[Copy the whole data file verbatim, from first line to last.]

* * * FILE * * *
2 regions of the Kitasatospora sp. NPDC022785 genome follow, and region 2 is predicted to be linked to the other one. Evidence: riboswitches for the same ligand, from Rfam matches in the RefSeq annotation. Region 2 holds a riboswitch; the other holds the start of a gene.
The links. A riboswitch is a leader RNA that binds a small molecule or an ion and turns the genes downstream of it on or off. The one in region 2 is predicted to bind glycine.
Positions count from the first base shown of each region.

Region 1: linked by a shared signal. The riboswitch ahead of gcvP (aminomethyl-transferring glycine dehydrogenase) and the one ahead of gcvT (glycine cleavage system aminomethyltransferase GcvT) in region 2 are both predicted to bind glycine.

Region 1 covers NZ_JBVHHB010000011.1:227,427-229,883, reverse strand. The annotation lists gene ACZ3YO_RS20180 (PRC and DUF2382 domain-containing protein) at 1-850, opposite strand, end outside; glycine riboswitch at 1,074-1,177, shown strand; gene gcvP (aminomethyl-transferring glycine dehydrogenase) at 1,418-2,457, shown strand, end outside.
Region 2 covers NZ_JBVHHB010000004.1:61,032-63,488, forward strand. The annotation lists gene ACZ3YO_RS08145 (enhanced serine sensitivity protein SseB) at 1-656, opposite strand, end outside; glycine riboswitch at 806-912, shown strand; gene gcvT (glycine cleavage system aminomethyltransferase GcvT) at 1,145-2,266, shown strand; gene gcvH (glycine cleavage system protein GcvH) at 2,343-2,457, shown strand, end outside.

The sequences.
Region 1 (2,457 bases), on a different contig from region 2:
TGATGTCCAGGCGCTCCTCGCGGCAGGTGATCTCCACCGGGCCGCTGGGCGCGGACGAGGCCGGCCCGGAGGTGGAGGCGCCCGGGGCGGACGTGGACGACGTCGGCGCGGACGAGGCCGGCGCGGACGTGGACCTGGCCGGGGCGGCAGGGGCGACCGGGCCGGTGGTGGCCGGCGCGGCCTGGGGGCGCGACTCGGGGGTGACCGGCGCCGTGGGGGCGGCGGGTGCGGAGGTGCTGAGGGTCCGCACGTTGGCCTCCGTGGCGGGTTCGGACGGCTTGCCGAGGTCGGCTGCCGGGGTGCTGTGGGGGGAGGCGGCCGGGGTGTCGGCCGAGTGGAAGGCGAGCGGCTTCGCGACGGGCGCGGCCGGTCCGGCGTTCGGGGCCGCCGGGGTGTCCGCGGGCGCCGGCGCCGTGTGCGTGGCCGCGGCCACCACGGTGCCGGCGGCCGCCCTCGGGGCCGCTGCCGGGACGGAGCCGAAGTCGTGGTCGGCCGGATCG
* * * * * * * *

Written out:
2 regions of the Kitasatospora sp. NPDC022785 genome follow, and region 2 is predicted to be linked to the other one. Evidence: riboswitches for the same ligand, from Rfam matches in the RefSeq annotation. Region 2 holds a riboswitch; the other holds the start of a gene.
The links. A riboswitch is a leader RNA that binds a small molecule or an ion and turns the genes downstream of it on or off. The one in region 2 is predicted to bind glycine.
Positions count from the first base shown of each region.

Region 1: linked by a shared signal. The riboswitch ahead of gcvP (aminomethyl-transferring glycine dehydrogenase) and the one ahead of gcvT (glycine cleavage system aminomethyltransferase GcvT) in region 2 are both predicted to bind glycine.

Region 1 covers NZ_JBVHHB010000011.1:227,427-229,883, reverse strand. The annotation lists gene ACZ3YO_RS20180 (PRC and DUF2382 domain-containing protein) at 1-850, opposite strand, end outside; glycine riboswitch at 1,074-1,177, shown strand; gene gcvP (aminomethyl-transferring glycine dehydrogenase) at 1,418-2,457, shown strand, end outside.
Region 2 covers NZ_JBVHHB010000004.1:61,032-63,488, forward strand. The annotation lists gene ACZ3YO_RS08145 (enhanced serine sensitivity protein SseB) at 1-656, opposite strand, end outside; glycine riboswitch at 806-912, shown strand; gene gcvT (glycine cleavage system aminomethyltransferase GcvT) at 1,145-2,266, shown strand; gene gcvH (glycine cleavage system protein GcvH) at 2,343-2,457, shown strand, end outside.

The sequences.
Region 1 (2,457 bases), on a different contig from region 2:
TGATGTCCAGGCGCTCCTCGCGGCAGGTGATCTCCACCGGGCCGCTGGGCGCGGACGAGGCCGGCCCGGAGGTGGAGGCGCCCGGGGCGGACGTGGACGACGTCGGCGCGGACGAGGCCGGCGCGGACGTGGACCTGGCCGGGGCGGCAGGGGCGACCGGGCCGGTGGTGGCCGGCGCGGCCTGGGGGCGCGACTCGGGGGTGACCGGCGCCGTGGGGGCGGCGGGTGCGGAGGTGCTGAGGGTCCGCACGTTGGCCTCCGTGGCGGGTTCGGACGGCTTGCCGAGGTCGGCTGCCGGGGTGCTGTGGGGGGAGGCGGCCGGGGTGTCGGCCGAGTGGAAGGCGAGCGGCTTCGCGACGGGCGCGGCCGGTCCGGCGTTCGGGGCCGCCGGGGTGTCCGCGGGCGCCGGCGCCGTGTGCGTGGCCGCGGCCACCACGGTGCCGGCGGCCGCCCTCGGGGCCGCTGCCGGGACGGAGCCGAAGTCGTGGTCGGCCGGATCG